THURSDAY, July 19 (HealthDay News) -- Urinary levels of several phthalates are associated with an increased odds of diabetes in women, according to a study published online July 13 in Environmental Health Perspectives.
To explore the association between urinary phthalate metabolite concentration and diabetes, Tamarra James-Todd, M.P.H., Ph.D., from Brigham and Women's Hospital and Harvard Medical School in Boston, and colleagues used data from the U.S. Centers for Disease Control and Prevention-analyzed urinary concentrations of phthalate metabolites and self-reported diabetes from participants in the National Health and Nutrition Examination Survey 2001 to 2008 (2,350 women aged 20 to <80 years).
The researchers found that, compared with women with the lowest levels, women with higher levels of phthalates (mono-n-butyl phthalate [MnBP], mono-isobutyl phthalate [MiBP], mono-benzyl phthalate [MBzP], mono-(3-carboxypropyl) phthalate [MCPP], and Σ di-2-ethylhexyl phthalate [ΣDEHP]) had increased odds of diabetes. Compared with women in the lowest quartile, women in the highest quartile for MBzP and MiBP had almost twice the odds of diabetes (odds ratio, 1.96 [95 percent confidence interval (CI), 1.11 to 3.47] and 1.95 [95 percent CI, 0.99 to 3.85], respectively). There were positive associations for MnBP and ΣDEHP. The association with MCPP seemed to have a threshold effect. There was a positive correlation between certain phthalate metabolites and fasting glucose and insulin resistance.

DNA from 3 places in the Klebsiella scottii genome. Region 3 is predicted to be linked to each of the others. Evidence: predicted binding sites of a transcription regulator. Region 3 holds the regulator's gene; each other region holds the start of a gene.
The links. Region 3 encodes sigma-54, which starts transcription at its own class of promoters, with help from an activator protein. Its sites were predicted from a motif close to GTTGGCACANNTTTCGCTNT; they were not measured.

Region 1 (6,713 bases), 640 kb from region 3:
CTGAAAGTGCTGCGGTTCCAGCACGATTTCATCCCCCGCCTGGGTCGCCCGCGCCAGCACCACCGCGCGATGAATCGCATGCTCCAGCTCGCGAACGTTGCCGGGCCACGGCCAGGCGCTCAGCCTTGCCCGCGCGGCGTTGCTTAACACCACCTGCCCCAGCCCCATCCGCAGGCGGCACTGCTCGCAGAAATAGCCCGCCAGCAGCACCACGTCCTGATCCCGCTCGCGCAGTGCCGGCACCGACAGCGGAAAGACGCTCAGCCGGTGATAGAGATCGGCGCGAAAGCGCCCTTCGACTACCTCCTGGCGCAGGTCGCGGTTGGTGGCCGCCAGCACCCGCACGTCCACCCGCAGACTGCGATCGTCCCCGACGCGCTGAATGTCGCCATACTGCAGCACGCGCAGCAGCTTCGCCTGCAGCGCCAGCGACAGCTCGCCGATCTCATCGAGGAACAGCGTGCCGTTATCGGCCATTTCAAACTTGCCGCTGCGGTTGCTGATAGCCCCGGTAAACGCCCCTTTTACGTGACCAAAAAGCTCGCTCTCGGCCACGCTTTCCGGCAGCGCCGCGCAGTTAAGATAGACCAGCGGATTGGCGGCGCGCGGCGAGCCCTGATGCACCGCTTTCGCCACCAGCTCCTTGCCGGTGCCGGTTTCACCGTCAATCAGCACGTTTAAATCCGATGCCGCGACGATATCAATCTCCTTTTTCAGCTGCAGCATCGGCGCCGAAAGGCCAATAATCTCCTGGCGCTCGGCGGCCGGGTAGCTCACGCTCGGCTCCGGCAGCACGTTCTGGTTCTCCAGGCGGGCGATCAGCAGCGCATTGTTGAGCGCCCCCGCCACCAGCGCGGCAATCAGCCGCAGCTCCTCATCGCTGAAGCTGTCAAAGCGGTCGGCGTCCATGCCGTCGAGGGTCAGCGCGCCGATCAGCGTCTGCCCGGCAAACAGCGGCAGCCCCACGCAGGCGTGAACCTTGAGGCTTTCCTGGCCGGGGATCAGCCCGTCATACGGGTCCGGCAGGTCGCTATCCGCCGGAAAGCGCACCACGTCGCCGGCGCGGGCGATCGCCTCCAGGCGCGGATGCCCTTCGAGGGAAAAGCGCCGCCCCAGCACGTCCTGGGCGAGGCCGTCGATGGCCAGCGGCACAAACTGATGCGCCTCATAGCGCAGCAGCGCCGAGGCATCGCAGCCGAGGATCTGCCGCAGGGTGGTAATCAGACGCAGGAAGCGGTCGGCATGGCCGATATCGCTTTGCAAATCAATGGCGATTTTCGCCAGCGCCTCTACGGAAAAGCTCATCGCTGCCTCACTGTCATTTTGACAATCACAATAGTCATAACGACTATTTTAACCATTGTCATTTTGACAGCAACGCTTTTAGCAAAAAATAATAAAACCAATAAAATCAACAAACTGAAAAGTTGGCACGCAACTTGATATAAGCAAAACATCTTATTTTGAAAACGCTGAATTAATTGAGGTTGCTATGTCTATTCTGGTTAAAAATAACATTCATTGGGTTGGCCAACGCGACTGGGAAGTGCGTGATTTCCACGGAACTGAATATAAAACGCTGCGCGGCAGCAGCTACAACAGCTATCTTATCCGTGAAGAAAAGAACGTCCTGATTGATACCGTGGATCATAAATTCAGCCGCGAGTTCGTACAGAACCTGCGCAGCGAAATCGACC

"These findings suggest the need to further explore the association between phthalates, insulin resistance, and diabetes," the authors write. "If future studies determine causal links between phthalates and diabetes, then reducing phthalate exposure could decrease the risk of diabetes in women."
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